v. State, 2015 WL 4510713 pel. July 21, 2015), and,
therefore, Plaintiffs claim was barred by the law of the
case. See Id.
federal court may properly dismiss an action sua
sponte under the screening provisions of 28 U.S.C.
§ 1915(e)(2)(B) and § 1915A(b) if "the action
is frivolous or malicious, fails to state a claim upon which
relief may be granted, or seeks monetary relief from a
defendant who is immune from such relief." Ball v.
Famiglio, 726 F.3d 448, 452 (3d Or. 2013); see
also 28 U.S.C. § 1915(e)(2) (in forma
pauperis actions); 28 U.S.C. § 1915A (actions in
which prisoner seeks redress from governmental defendant); 42
U.S.C. § 1997e (prisoner actions brought with respect to
prison conditions). The Court must accept all factual
allegations in a complaint as true and take them in the light
most favorable to a. pro se plaintiff. See
Phillips v. County of Allegheny, 515 F.3d 224, 229 (3d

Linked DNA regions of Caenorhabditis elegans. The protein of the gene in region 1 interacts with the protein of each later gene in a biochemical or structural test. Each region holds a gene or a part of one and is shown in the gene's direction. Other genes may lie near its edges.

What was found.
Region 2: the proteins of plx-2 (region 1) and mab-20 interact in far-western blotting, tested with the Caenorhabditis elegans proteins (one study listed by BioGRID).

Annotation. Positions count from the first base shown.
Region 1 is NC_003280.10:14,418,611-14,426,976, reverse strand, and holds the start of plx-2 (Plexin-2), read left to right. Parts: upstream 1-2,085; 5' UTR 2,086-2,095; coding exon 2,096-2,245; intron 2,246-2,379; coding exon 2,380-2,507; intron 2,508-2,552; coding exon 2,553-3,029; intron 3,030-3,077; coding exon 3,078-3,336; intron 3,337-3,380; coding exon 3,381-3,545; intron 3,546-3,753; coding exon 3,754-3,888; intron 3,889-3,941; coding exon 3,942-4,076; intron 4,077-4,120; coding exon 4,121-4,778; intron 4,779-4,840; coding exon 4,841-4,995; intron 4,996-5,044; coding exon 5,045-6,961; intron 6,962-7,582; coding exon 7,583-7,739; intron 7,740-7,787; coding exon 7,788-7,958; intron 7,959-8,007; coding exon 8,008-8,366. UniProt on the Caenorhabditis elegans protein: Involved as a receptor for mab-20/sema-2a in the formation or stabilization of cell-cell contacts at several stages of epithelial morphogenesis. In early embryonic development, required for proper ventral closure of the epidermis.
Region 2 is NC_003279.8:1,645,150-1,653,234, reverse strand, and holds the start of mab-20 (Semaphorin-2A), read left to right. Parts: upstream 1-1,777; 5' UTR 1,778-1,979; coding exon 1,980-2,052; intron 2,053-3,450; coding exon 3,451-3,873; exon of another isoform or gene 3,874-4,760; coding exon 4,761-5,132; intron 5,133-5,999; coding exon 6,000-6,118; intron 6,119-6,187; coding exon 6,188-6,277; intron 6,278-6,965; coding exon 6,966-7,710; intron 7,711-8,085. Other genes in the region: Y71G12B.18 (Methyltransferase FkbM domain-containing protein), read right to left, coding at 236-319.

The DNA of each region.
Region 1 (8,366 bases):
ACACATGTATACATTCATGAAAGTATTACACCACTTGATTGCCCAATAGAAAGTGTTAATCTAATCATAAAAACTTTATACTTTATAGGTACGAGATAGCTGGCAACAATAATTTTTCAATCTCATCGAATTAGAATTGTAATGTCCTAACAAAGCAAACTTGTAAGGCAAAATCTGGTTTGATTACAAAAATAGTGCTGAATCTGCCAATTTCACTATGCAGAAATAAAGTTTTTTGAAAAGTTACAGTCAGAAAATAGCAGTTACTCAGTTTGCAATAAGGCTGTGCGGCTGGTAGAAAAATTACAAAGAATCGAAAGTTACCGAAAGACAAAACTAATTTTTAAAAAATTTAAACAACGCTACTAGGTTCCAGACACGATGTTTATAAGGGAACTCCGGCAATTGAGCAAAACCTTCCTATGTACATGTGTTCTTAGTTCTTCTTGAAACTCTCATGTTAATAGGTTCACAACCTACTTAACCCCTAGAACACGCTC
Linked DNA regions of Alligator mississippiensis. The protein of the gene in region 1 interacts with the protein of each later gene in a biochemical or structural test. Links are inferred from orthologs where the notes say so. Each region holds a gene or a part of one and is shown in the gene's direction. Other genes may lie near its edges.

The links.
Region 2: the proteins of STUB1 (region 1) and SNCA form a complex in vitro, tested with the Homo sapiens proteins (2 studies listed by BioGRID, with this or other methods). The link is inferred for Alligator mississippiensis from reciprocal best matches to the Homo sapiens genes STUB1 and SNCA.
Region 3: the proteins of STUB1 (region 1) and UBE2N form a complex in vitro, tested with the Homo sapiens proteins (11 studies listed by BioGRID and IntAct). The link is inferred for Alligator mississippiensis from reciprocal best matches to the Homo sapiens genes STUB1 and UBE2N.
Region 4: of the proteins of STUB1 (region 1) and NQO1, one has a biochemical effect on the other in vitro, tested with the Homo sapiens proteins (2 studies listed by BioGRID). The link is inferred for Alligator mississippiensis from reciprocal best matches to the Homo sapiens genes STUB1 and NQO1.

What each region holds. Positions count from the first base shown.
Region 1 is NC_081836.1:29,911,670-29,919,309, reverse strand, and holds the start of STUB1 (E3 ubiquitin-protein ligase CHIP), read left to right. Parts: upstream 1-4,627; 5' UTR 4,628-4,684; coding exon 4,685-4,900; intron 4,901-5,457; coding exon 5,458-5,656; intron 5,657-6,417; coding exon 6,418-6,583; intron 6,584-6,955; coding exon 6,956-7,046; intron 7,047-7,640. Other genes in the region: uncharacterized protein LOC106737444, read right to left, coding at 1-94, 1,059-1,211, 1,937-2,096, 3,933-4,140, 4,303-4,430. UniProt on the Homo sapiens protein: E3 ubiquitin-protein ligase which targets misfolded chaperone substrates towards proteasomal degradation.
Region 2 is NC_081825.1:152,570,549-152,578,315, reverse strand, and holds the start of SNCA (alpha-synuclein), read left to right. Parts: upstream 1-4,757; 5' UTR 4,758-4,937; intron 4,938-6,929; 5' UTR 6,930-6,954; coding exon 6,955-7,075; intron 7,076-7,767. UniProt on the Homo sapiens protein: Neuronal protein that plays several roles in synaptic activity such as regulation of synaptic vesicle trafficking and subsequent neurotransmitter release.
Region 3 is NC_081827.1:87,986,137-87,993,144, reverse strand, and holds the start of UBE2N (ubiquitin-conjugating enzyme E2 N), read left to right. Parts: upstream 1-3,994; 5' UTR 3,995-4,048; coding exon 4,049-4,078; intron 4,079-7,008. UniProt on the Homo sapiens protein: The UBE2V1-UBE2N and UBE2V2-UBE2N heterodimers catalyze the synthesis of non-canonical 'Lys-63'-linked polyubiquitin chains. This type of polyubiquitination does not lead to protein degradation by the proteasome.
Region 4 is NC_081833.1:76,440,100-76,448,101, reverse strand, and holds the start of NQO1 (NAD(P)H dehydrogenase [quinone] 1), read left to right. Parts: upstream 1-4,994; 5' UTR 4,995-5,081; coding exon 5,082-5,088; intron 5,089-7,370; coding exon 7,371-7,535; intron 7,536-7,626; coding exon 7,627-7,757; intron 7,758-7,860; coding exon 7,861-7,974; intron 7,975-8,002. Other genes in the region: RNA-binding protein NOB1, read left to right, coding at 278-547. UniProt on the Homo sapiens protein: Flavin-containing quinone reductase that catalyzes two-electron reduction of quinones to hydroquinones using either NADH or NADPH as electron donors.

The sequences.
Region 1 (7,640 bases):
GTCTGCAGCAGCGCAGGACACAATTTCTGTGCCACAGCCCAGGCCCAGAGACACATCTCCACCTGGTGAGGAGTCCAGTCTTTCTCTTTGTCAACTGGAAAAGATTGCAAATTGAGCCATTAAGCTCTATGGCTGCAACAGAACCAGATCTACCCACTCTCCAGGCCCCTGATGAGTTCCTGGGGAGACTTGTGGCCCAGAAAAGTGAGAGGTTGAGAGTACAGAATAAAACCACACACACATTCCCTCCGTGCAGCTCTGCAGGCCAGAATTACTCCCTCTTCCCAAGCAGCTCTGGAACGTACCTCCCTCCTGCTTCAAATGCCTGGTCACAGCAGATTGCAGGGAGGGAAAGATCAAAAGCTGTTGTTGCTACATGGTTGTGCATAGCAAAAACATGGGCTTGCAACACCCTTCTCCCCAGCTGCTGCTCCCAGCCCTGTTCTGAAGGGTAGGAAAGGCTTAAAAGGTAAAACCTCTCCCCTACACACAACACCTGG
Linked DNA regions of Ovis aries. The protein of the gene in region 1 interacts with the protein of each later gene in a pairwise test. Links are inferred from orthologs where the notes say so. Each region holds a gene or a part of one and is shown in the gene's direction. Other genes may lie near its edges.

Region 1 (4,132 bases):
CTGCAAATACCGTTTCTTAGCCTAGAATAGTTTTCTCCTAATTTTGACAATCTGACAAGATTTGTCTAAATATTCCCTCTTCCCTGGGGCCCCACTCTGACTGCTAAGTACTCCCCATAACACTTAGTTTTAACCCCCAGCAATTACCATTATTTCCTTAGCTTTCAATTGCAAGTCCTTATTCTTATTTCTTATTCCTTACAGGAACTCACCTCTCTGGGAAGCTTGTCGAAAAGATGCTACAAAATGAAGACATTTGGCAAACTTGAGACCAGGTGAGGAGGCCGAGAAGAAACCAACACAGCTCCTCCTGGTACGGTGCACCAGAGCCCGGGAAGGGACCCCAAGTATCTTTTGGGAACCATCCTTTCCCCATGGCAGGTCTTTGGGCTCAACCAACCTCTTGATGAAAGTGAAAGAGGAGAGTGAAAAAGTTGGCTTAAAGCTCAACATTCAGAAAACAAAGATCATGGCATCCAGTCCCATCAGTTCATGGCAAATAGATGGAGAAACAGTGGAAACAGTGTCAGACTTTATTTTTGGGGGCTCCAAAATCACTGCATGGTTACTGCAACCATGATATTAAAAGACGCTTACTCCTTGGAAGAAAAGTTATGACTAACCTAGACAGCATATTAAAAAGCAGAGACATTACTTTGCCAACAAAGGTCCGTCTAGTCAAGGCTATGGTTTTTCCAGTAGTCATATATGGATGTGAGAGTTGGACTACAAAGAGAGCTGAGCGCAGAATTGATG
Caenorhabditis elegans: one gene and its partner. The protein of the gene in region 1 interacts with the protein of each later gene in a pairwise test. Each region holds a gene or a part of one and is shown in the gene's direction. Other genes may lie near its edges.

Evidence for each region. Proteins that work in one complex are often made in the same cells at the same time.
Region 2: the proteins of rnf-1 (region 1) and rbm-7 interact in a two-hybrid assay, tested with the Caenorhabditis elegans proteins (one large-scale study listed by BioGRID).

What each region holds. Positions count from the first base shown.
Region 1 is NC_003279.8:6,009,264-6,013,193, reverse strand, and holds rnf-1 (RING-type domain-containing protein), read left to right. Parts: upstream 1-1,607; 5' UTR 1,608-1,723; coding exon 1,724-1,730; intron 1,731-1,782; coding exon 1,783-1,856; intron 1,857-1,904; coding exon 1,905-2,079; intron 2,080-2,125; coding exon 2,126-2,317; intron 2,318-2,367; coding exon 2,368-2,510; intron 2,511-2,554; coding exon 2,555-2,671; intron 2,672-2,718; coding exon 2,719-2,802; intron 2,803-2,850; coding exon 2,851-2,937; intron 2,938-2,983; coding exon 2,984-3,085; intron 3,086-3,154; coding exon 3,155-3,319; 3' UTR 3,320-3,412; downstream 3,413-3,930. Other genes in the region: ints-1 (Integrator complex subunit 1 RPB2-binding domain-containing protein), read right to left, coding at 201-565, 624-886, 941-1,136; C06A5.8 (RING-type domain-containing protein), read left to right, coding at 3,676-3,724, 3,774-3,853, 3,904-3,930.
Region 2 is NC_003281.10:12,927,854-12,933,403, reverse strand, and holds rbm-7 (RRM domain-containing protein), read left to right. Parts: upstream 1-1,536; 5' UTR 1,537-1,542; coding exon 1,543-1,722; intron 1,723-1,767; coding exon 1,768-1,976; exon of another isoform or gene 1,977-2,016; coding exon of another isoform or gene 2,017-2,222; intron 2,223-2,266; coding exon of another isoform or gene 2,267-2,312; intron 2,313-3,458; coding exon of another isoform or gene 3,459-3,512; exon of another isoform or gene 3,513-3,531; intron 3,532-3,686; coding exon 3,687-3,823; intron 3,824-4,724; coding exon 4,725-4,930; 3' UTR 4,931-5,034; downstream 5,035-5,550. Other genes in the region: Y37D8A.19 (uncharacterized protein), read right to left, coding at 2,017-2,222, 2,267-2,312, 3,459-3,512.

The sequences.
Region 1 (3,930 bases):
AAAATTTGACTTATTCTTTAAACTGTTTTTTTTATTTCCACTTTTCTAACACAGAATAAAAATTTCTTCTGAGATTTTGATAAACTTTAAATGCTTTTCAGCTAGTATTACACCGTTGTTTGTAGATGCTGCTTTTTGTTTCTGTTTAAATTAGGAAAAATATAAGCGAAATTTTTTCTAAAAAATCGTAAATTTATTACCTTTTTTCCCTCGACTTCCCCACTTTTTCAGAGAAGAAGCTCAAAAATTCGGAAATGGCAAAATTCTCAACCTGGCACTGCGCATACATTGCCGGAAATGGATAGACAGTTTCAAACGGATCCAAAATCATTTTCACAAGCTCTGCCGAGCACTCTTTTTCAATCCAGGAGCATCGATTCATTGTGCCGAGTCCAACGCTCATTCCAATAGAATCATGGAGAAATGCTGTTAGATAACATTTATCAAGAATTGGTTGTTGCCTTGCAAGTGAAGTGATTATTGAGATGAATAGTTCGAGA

Cir. 2008); Erickson v. Vardus, 551 U.S. 89, 93
(2007). Because Plaintiff proceeds pro se, his
pleading is liberally construed and his Complaint,
"however inartfully pleaded, must be held to less
stringent standards than formal pleadings drafted by
lawyers." Erickson, 551 U.S. at 94 (citations
action is frivolous if it "lacks an arguable basis
either in law or in fact." Neitzke v. Williams,
490 U.S. 319, 325 (1989). Under 28 U.S.C. §
1915(e)(2)(B)(i) and § 1915A(b)(1), a court may dismiss
a complaint as frivolous if it is "based on an
indisputably meritless legal theory" or a "clearly
baseless" or "fantastic or delusional" factual